One of our expedition participants, Dr Stephan Thaele, produced this amazing video along the way by working a little on it each day on his phone as the expedition unfolded. What a great source of memories!
Oliver Page, one of our enthusiastic course participants made this short video of his experience on our WildMedix Canyoneering Medicine course in February this year. Check it out and give him some love!
Labour of love and quite a few years work: my mother Robynn and I have written a guide “by divers for divers” to the dive resorts of Mozambique. This was more of a challenge than anticipated, as the sociopolitical climate in Mozambique means that there is a continually shifting landscape when it comes to dive operators, and some significant regional differences. Although there are some very well established resorts and operators, many of the smaller, newer or more exclusive venues are unknown, and no-one could give an accurate estimate of the actual number.
The book has been thoroughly researched but is filled with actual impressions and practical reviews of the many resorts, and is worth acquiring simply for the hundreds of original photographs from a plethora of contributors.
Having spent many years enjoying the wilderness across 6 continents (hold on Oceania, I’m coming), including wintering over in Antarctica and years of service in mountain rescue, and then gaining the perspective afforded to me by having my own serious wilderness accident, I am very mindful of how we balance the risks and rewards of wilderness adventures. Greg Hill captures the essence of some very simple but powerful advice for staying safe in this brief video. Watch and reflect!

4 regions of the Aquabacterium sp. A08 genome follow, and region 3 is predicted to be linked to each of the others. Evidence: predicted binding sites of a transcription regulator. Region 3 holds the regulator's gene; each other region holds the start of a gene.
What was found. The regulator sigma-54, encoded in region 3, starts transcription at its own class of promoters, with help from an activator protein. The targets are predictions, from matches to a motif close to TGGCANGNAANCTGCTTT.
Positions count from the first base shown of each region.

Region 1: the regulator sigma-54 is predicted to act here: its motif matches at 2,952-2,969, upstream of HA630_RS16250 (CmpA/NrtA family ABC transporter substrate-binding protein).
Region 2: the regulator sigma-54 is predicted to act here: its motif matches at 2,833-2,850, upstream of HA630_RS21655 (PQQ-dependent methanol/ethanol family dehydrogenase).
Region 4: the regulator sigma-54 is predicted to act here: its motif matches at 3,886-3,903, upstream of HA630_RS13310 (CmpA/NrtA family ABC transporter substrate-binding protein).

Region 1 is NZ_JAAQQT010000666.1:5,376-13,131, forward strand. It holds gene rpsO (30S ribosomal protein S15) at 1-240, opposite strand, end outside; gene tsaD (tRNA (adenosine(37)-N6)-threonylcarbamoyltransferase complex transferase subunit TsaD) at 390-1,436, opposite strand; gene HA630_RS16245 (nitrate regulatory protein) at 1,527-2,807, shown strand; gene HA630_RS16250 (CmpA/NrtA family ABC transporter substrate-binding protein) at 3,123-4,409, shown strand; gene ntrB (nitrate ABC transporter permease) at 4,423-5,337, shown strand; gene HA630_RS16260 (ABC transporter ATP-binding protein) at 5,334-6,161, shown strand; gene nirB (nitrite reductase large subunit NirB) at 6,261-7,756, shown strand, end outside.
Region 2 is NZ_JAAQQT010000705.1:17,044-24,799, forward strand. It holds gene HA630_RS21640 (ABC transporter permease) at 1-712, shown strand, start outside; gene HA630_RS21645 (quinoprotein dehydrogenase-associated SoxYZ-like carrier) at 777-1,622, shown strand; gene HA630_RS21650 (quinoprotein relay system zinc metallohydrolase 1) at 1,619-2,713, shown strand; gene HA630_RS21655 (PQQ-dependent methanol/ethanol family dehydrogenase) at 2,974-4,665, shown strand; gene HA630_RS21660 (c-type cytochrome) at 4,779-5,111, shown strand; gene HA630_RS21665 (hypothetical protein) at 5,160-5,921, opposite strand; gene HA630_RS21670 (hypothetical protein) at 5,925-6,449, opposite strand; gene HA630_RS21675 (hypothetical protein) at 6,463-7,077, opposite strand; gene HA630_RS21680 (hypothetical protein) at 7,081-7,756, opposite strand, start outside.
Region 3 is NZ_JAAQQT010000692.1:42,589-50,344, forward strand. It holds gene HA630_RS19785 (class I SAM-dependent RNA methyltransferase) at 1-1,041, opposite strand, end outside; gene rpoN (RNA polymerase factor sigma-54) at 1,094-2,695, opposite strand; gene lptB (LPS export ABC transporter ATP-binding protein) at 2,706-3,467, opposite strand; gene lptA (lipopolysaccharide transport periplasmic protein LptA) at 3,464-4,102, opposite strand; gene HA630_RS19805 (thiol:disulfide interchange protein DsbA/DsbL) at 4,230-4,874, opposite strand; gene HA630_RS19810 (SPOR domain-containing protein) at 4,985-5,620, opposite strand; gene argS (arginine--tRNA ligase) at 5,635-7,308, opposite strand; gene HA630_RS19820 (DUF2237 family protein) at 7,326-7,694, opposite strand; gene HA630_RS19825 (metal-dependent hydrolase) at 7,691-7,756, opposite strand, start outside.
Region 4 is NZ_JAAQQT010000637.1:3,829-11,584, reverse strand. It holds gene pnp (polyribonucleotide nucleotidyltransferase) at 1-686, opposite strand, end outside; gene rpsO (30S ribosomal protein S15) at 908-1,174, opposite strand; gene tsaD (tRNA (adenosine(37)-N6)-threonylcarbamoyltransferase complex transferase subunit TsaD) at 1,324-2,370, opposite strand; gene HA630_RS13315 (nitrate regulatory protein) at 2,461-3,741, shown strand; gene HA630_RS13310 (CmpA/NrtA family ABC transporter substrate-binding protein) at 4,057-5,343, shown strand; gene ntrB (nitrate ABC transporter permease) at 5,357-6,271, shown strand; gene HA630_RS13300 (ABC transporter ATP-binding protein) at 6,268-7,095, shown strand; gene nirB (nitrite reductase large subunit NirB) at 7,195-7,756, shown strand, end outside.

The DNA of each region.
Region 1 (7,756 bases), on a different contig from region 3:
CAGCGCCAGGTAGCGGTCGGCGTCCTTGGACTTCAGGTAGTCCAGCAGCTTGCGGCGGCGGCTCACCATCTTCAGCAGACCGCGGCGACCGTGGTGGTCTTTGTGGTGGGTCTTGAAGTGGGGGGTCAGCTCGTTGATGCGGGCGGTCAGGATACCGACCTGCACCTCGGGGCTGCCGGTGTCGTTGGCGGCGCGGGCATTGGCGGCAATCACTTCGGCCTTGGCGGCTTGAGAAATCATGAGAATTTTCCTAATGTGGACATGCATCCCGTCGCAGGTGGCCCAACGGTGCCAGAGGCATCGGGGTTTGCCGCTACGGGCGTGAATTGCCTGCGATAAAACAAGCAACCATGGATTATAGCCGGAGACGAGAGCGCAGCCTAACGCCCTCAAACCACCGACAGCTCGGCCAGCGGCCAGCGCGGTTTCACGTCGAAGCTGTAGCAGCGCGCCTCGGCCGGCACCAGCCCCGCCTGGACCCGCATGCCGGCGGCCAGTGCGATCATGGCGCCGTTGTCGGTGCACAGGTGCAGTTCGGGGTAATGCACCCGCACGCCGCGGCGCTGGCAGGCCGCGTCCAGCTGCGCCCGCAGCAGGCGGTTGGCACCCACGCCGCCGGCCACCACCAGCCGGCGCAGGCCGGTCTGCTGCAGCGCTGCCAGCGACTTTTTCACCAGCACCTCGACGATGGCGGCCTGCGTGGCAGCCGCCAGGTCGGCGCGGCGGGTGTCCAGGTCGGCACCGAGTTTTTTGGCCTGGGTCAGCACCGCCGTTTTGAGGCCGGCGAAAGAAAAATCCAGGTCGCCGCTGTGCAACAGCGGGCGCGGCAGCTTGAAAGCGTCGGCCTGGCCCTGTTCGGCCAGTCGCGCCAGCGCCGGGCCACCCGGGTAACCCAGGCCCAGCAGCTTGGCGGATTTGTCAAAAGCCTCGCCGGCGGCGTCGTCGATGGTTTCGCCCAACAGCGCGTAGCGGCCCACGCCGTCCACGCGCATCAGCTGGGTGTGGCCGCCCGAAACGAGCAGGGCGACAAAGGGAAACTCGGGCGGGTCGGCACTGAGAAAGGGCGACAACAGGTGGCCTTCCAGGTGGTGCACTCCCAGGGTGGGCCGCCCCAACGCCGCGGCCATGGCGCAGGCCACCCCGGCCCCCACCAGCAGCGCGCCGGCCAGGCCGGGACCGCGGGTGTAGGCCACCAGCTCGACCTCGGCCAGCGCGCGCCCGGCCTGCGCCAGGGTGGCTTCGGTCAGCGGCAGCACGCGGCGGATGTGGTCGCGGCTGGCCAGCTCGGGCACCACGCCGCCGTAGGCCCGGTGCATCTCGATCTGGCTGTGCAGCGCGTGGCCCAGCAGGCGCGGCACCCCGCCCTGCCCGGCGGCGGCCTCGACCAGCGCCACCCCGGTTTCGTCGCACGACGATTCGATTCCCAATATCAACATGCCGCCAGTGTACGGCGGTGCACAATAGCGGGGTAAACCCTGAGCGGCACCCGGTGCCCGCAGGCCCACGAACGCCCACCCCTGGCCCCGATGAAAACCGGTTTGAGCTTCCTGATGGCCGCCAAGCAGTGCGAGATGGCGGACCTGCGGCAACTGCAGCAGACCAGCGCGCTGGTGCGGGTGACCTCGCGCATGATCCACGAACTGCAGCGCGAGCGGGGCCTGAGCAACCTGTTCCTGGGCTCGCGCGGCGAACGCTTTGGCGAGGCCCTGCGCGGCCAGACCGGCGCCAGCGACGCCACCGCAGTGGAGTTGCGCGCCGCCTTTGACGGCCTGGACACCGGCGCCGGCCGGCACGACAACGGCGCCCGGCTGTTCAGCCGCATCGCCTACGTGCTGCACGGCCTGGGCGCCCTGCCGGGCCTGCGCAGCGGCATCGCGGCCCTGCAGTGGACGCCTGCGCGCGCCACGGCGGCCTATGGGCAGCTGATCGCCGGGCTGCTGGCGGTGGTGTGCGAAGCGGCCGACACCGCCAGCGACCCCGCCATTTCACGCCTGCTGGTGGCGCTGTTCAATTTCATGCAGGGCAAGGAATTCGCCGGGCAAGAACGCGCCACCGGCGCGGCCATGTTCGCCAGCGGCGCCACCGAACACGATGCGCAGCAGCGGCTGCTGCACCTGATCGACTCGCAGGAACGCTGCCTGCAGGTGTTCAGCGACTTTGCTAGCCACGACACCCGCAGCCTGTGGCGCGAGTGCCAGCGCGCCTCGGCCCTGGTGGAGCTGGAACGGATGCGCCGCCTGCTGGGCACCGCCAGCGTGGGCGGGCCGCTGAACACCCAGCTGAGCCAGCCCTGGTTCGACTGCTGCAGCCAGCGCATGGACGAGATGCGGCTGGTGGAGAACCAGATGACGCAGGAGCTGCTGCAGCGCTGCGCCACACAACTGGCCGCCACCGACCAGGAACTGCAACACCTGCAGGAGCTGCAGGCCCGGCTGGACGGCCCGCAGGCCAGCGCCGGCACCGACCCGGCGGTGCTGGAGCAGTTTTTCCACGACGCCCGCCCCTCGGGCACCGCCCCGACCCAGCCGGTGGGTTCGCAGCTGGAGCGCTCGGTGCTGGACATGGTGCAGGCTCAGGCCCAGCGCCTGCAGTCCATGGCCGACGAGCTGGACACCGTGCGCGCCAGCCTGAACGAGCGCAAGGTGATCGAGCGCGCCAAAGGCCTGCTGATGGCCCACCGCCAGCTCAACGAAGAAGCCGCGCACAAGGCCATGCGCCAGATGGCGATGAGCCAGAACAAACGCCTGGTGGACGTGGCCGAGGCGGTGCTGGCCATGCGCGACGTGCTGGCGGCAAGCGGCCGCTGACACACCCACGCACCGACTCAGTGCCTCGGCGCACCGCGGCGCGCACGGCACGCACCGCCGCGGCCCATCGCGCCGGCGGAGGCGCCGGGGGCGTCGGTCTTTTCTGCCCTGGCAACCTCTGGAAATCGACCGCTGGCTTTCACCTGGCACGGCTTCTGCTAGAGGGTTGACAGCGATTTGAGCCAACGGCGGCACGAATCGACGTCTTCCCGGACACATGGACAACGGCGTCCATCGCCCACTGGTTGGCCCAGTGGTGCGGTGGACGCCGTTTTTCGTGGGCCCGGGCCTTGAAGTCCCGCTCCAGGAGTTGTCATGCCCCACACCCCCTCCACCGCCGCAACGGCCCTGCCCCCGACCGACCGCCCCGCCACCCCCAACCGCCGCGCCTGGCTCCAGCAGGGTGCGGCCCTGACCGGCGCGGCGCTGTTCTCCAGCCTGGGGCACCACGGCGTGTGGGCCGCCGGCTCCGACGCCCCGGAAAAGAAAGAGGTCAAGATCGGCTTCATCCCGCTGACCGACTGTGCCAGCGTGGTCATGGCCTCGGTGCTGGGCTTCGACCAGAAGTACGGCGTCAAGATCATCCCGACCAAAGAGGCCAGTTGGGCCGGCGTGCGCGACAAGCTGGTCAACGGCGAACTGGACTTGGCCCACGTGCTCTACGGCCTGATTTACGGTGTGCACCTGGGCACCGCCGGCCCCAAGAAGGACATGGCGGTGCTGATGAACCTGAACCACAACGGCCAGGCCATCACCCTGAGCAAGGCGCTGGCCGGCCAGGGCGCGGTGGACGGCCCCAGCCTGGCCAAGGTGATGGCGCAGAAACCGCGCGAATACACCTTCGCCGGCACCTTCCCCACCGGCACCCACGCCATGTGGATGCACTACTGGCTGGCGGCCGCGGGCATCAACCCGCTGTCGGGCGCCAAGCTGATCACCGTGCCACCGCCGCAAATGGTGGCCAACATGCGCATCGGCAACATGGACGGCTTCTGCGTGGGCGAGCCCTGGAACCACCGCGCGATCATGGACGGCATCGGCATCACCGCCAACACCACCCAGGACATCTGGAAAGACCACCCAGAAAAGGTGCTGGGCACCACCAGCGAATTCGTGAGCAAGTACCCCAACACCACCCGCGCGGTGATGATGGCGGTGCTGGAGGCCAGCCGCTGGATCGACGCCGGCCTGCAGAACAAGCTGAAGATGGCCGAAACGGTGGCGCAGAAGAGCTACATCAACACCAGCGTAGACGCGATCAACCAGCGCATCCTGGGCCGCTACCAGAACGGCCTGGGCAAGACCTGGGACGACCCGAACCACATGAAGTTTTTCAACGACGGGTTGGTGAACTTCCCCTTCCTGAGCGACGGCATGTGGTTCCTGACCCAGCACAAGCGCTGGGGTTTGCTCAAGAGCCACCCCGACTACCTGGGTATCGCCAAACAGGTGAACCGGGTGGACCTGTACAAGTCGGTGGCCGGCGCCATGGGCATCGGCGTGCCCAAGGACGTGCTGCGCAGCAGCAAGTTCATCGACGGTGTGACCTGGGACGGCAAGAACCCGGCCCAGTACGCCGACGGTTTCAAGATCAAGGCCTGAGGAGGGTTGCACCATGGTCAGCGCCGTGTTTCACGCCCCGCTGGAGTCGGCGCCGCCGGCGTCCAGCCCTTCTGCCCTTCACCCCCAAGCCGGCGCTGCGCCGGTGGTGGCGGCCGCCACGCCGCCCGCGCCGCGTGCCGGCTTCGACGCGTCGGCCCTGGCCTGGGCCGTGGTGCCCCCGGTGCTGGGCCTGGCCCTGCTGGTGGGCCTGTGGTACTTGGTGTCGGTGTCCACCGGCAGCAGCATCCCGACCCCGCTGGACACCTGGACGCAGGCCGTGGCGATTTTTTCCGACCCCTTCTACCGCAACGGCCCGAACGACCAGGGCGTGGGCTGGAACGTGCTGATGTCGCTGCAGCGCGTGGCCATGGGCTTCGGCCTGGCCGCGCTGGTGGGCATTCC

Transcribed here in my words:
Greg Hill’s 5 Rules for Staying Safe in the Wilderness
Be afraid – be aware of the risks, and cognitive of the risks.
Be prepared – get educated, find mentors, be guided, get good equipment, take the courses, develop your own mountain sense.
Have a great team – find good partners.
Have a plan – prepare for eventualities, have an escape route
Be vigilant – maintain situational awareness, reassess plans fluidly.
Actually, that sounds like a good set of 5 rules for prehospital emergency medicine, anaesthesia, or any other high-stakes game!
Presentation for the Red Cross Air Mercy Service (where I am a regular volunteer flight doctor) today. One of these days I will get around to narrating all these Prezi talks. My friend a colleague Jo Park-Ross from AMS and #badEM has made a video podcast of the talk – will post the link when it is up and running.